SustainAbility Newsletter

The Sustainability Campaign

Sustainable GlobeAudubon Lifestyles and the International Sustainability Council is partnering on a project called The Sustainability Campaign.  In essence the Campaign is aimed at creating awareness about the complex issues of sustainability, while forging partnerships with Universities, Government Agencies, Businesses and Not-for-Profit organizations for the purpose of taking immediate action in regard to how we all manage ourselves within each of our personal and professional lives.

As we have said quite often, “We cannot wish ourselves to a sustainable future.  We must work ourselves to a sustainable future, one person and one place at a time.”  We cannot let ourselves become overwhelmed with the magnitude of the issues we are facing.  This will lead us to giving up and not taking any actions.  Everyone can do something, and if we all did those small things that may seem inconsequential the collective results can be huge and very meaningful.

The SustainAbility Newsletter is one communication vehicle that we have created to continue to spread the message about sustainability.  We will include what might seem like simple examples of plain old conservation techniques.  But, these plain old conservation techniques are the foundation blocks of sustainability.

The products that you choose to purchase make a difference.  The way you manage your business makes a difference.  The present sorry state of our economy is showing results of past unsustainable practices.  It is past time for a change!  We must change our ways and we must focus on sustainable economic, environmental and social practices.

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References and Sources used in this issue of SustainAbility Newsletter Include:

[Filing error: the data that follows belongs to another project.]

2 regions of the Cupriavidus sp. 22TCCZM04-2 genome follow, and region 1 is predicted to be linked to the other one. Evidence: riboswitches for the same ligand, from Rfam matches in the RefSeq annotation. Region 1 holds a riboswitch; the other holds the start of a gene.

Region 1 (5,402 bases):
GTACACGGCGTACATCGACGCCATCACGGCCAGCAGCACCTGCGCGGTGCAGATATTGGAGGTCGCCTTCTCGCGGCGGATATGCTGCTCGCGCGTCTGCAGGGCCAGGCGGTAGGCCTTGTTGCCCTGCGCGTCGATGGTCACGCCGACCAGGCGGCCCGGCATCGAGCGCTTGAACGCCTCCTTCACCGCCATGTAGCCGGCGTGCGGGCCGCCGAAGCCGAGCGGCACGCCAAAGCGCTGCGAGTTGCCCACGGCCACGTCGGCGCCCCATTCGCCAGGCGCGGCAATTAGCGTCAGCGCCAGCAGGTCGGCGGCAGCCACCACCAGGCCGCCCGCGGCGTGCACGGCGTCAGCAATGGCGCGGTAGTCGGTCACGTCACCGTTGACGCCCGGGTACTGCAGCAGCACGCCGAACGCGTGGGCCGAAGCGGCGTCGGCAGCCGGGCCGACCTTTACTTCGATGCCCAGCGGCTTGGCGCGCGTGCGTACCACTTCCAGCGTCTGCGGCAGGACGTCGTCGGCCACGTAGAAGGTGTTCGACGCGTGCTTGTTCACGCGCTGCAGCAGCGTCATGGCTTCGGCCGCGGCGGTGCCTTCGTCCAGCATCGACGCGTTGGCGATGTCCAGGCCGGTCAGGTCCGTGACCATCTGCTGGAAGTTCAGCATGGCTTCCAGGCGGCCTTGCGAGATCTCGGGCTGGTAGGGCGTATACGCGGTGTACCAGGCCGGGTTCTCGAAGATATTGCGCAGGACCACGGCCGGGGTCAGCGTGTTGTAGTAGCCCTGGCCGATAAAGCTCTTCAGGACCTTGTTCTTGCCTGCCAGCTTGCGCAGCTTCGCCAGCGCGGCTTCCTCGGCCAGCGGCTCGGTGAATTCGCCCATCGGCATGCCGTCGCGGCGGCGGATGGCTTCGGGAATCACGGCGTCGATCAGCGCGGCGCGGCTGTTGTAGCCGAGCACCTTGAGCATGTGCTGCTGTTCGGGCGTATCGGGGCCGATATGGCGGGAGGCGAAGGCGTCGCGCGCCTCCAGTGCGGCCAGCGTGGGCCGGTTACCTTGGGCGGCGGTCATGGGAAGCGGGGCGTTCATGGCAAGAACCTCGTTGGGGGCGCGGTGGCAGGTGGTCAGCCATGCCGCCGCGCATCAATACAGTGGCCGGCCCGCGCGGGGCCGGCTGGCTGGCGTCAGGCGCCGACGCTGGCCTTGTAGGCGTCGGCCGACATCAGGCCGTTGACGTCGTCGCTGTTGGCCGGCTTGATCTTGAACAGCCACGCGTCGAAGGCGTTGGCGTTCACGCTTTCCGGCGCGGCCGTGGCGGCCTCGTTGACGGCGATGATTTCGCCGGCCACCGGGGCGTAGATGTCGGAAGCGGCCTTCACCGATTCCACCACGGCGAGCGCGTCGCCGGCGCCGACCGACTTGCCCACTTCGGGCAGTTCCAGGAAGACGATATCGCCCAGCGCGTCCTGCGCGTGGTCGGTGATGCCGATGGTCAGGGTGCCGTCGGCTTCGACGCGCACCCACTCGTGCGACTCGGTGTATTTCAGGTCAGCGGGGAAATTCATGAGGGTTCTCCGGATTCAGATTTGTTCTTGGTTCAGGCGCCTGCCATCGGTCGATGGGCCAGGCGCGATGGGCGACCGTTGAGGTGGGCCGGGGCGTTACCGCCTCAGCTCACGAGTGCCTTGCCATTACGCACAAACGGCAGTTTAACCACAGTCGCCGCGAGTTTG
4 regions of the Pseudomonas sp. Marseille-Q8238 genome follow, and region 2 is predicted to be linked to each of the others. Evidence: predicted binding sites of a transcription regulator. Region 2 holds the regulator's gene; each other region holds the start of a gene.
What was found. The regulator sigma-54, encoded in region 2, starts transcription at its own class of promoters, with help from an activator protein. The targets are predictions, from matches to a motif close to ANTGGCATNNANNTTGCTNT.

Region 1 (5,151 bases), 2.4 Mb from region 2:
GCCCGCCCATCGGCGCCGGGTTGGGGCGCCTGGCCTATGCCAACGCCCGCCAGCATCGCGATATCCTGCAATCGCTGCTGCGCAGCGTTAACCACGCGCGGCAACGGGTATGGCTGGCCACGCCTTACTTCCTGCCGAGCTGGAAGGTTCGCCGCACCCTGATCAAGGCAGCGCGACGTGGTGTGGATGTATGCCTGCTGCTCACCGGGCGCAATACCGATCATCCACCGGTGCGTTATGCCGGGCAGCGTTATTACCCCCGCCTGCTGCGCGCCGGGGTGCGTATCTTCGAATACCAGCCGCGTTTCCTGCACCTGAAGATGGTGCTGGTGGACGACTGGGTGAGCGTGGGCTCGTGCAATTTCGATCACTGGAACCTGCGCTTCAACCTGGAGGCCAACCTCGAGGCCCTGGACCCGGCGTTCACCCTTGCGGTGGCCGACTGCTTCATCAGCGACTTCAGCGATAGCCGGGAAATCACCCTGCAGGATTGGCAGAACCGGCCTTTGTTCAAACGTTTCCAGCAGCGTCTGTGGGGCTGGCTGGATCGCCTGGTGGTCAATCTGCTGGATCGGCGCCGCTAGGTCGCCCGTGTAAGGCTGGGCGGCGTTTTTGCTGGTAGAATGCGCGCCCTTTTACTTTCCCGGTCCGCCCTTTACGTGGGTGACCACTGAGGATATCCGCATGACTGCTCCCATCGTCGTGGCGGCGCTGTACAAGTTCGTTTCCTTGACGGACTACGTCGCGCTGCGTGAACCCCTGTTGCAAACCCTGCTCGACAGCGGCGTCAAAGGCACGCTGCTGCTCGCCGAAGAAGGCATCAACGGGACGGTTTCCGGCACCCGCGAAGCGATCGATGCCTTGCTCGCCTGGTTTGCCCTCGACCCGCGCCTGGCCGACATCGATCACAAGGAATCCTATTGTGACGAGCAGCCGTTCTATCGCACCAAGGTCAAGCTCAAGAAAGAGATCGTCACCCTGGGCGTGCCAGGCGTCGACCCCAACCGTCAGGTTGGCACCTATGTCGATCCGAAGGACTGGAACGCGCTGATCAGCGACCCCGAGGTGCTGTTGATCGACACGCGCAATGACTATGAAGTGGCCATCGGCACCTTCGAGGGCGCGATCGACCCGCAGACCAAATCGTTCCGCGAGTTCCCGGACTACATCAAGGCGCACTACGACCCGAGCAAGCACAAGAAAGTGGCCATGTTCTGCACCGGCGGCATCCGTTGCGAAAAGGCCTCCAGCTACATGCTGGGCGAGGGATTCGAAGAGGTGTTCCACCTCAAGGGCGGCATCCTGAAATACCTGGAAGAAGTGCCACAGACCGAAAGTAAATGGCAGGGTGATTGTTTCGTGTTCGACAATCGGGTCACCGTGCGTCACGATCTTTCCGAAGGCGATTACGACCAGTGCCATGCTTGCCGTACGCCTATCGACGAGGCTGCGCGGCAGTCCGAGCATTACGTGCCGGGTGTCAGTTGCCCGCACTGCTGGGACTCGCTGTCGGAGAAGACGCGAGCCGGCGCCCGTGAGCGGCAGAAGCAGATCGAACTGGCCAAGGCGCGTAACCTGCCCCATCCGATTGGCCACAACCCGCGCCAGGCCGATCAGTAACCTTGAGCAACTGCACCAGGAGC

Audubon Lifestyles

The International Sustainability Council


Green Cities

The Daily Green


Sustainability Campaign

Energy Star

Green Hotels List

SustainAbility Newsletter Archive Article (random)

The New Fish Farming Policy

Fish FarmOn June 9, the National Oceanic Atmospheric Administration (NOAA) released a marine aquaculture policy in an effort to develop an offshore fish-farming industry.

Most U.S. fish farming now occurs in near-shore coastal waters or inland farms. Offshore aquaculture occurs only outside of U.S. waters. According to NOAA, the United States imports about 84 percent of the seafood Americans consume, half of which is grown in foreign fish farms.

The Obama administration hopes to encourage development of a marine aquaculture industry will create jobs in coastal communities as well as address the nation's $9 billion seafood trade deficit. However, concerned environmentalists cite concerns about the potential ill-effects of genetically altered fish escaping farms and breeding with wild populations, diseases that farmed fish could spread into wild fisheries, and the strain that offshore farms could put on the base of the oceanic food web.